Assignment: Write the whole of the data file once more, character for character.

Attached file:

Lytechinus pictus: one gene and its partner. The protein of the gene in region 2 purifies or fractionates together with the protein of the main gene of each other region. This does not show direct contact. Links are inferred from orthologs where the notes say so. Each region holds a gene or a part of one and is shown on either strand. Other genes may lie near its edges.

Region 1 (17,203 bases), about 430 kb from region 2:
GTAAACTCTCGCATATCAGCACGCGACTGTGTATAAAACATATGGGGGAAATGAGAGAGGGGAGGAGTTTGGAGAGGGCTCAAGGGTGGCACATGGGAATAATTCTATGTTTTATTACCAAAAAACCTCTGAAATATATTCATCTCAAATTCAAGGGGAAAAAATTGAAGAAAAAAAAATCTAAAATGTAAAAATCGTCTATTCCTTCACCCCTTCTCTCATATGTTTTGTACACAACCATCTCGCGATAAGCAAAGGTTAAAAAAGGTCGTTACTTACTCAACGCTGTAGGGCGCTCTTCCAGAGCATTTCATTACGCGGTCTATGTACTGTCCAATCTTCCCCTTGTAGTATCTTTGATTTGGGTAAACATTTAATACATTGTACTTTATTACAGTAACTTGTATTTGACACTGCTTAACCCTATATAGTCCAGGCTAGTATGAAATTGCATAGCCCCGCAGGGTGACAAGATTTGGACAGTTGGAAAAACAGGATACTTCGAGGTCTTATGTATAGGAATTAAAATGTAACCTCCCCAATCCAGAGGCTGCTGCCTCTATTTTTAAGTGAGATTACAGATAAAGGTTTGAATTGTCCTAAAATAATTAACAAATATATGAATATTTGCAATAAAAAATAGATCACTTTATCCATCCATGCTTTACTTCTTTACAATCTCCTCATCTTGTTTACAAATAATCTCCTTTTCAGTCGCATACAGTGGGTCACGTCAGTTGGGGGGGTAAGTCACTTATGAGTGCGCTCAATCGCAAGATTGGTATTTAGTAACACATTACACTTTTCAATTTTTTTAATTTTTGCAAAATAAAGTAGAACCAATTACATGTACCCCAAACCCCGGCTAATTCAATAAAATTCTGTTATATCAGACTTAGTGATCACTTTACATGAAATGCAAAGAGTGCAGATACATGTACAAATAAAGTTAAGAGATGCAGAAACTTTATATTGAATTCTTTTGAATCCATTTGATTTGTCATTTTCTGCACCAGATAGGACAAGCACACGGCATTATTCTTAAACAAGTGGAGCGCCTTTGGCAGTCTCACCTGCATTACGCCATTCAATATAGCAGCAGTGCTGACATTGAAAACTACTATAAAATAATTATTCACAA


Lytechinus pictus: one gene and its partner. The protein of the gene in region 2 purifies or fractionates together with the protein of the main gene of each other region. This does not show direct contact. Links are inferred from orthologs where the notes say so. Each region holds a gene or a part of one and is shown on either strand. Other genes may lie near its edges.

Region 1 (17,203 bases), about 430 kb from region 2:
GTAAACTCTCGCATATCAGCACGCGACTGTGTATAAAACATATGGGGGAAATGAGAGAGGGGAGGAGTTTGGAGAGGGCTCAAGGGTGGCACATGGGAATAATTCTATGTTTTATTACCAAAAAACCTCTGAAATATATTCATCTCAAATTCAAGGGGAAAAAATTGAAGAAAAAAAAATCTAAAATGTAAAAATCGTCTATTCCTTCACCCCTTCTCTCATATGTTTTGTACACAACCATCTCGCGATAAGCAAAGGTTAAAAAAGGTCGTTACTTACTCAACGCTGTAGGGCGCTCTTCCAGAGCATTTCATTACGCGGTCTATGTACTGTCCAATCTTCCCCTTGTAGTATCTTTGATTTGGGTAAACATTTAATACATTGTACTTTATTACAGTAACTTGTATTTGACACTGCTTAACCCTATATAGTCCAGGCTAGTATGAAATTGCATAGCCCCGCAGGGTGACAAGATTTGGACAGTTGGAAAAACAGGATACTTCGAGGTCTTATGTATAGGAATTAAAATGTAACCTCCCCAATCCAGAGGCTGCTGCCTCTATTTTTAAGTGAGATTACAGATAAAGGTTTGAATTGTCCTAAAATAATTAACAAATATATGAATATTTGCAATAAAAAATAGATCACTTTATCCATCCATGCTTTACTTCTTTACAATCTCCTCATCTTGTTTACAAATAATCTCCTTTTCAGTCGCATACAGTGGGTCACGTCAGTTGGGGGGGTAAGTCACTTATGAGTGCGCTCAATCGCAAGATTGGTATTTAGTAACACATTACACTTTTCAATTTTTTTAATTTTTGCAAAATAAAGTAGAACCAATTACATGTACCCCAAACCCCGGCTAATTCAATAAAATTCTGTTATATCAGACTTAGTGATCACTTTACATGAAATGCAAAGAGTGCAGATACATGTACAAATAAAGTTAAGAGATGCAGAAACTTTATATTGAATTCTTTTGAATCCATTTGATTTGTCATTTTCTGCACCAGATAGGACAAGCACACGGCATTATTCTTAAACAAGTGGAGCGCCTTTGGCAGTCTCACCTGCATTACGCCATTCAATATAGCAGCAGTGCTGACATTGAAAACTACTATAAAATAATTATTCACAA